FDA Finds High Levels of Heavy Metals in Kratom Samples

The FDA, which has already issued numerous warnings on the plant-based supplement kratom, said it found “disturbingly high levels of heavy metals” in kratom products it tested. The agency noted it found levels of lead and nickel in some of the samples tested at levels not considered safe for human consumption.

FDA Commissioner Scott Gottlieb said in a statement that while one-time use of kratom was not likely to lead to heavy-metal poisoning, repeated use could.

FDA scientists tested 26 different kratom products. Although not legally marketed in the US, kratom has grown in popularity due to its purported pain-relieving effects, despite the FDA’s caution that the herb has opioid-like qualities. Anecdotal reports also indicate kratom is being used for depression and opioid withdrawal.

“To date, there have been no adequate and well-controlled scientific studies involving the use of kratom as a treatment for opioid use withdrawal or other diseases in humans,” Gottlieb noted.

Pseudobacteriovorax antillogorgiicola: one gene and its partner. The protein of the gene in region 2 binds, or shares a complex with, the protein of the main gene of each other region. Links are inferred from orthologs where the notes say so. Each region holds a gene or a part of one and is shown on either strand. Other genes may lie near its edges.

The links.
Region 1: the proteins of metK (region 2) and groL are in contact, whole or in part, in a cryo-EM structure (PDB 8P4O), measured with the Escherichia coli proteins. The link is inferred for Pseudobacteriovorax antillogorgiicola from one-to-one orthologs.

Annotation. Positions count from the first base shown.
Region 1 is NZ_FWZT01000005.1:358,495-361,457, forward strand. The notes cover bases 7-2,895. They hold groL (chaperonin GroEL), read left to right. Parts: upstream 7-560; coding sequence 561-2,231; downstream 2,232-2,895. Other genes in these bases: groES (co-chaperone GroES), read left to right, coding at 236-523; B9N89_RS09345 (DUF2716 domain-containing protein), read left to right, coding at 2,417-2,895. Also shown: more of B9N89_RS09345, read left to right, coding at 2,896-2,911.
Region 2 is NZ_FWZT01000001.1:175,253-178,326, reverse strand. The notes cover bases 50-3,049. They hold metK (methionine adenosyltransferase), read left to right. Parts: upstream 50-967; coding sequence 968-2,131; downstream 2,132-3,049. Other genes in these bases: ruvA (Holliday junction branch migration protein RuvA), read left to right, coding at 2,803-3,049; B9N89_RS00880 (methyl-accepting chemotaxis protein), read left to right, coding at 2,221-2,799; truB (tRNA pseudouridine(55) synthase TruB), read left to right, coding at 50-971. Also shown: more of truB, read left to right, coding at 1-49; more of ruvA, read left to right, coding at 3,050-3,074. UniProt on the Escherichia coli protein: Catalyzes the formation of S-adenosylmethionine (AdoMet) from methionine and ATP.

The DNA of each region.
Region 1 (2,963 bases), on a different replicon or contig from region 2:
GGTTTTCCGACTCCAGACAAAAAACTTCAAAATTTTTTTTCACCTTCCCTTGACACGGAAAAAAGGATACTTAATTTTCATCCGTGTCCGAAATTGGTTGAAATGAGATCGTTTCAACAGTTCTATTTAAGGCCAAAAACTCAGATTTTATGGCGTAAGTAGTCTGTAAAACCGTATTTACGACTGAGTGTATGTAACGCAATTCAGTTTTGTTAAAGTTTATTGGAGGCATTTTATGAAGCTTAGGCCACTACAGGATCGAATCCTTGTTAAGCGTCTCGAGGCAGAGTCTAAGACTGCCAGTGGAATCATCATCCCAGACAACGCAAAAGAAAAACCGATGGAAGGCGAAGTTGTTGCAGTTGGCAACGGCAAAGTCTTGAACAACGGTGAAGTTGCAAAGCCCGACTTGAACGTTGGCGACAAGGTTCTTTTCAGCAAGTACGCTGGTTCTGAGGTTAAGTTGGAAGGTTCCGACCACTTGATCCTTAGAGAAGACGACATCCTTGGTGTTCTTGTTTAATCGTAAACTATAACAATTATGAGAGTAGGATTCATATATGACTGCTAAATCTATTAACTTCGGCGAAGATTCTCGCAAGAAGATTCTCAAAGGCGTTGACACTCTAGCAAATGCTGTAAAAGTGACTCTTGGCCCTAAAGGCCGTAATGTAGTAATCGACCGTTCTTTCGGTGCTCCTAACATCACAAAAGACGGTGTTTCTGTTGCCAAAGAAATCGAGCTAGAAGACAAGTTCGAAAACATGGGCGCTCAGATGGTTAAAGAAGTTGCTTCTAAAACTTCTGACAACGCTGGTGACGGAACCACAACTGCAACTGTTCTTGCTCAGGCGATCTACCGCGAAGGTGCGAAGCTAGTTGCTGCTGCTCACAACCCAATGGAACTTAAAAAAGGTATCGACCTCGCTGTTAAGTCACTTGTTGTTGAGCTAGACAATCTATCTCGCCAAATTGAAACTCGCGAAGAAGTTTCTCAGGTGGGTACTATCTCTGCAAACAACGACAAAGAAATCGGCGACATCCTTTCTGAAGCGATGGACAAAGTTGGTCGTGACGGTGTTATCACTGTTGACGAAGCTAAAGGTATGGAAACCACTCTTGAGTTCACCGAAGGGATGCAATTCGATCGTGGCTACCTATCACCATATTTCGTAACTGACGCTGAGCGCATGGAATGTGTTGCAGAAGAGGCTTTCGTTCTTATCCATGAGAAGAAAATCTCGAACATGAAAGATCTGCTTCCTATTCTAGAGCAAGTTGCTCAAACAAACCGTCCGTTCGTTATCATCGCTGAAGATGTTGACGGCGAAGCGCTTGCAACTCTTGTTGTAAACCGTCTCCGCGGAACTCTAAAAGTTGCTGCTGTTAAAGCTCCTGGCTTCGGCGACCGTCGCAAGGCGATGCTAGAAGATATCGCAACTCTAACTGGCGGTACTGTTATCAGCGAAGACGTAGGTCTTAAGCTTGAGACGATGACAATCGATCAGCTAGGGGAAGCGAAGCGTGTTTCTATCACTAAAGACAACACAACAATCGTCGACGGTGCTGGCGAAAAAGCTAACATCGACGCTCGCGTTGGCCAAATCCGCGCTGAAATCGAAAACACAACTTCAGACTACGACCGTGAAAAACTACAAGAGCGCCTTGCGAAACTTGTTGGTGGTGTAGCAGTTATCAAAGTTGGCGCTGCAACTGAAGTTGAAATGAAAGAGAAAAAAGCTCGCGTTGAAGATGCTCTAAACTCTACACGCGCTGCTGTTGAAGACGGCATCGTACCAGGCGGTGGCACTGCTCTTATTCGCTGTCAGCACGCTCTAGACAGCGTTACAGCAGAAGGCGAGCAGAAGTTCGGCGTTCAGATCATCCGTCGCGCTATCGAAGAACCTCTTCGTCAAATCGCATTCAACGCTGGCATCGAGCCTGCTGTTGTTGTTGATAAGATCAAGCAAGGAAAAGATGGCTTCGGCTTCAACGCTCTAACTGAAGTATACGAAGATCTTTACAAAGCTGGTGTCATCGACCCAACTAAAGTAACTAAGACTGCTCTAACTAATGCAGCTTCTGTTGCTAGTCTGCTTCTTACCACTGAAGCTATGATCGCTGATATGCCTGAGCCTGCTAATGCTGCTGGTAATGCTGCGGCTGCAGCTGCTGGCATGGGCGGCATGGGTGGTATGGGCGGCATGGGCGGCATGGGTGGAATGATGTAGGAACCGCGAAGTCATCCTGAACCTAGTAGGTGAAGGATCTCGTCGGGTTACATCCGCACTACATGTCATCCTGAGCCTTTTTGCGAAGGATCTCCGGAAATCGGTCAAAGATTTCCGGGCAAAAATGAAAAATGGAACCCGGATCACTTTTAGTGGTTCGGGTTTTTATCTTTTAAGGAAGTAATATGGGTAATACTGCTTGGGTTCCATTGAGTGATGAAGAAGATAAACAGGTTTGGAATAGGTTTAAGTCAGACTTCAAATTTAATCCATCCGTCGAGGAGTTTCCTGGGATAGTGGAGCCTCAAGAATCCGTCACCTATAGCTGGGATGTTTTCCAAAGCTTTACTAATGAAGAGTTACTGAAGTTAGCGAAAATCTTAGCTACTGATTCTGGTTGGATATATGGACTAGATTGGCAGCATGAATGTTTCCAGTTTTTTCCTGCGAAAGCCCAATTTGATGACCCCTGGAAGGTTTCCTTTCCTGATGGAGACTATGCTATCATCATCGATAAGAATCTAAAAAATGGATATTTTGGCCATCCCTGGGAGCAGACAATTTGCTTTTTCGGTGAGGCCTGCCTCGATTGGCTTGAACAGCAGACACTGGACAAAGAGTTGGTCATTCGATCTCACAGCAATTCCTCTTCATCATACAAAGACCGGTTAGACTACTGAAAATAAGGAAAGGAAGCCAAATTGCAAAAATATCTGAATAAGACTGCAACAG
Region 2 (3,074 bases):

Over the summer, the FDA reported of outbreaks of salmonella connected to kratom products. And earlier this year, the FDA warned kratom could be potentially addictive and linked 44 deaths to kratom use.


Jonathan Block

Jonathan Block

Jonathan Block is an associate editor at BioCentury, which provides news and information about the biotechnology and pharmaceutical industries. Prior to joining BioCentury in 2019, Jonathan worked for MedShadow as content editor. He has been an editor and writer for multiple pharmaceutical, health and medical publications, including The Pink Sheet, Modern Healthcare, Health Plan Week and Psychiatry Advisor. He holds a BA from Tufts University and is earning an MPH with a focus on health policy from the CUNY Graduate School of Public Health & Health Policy.


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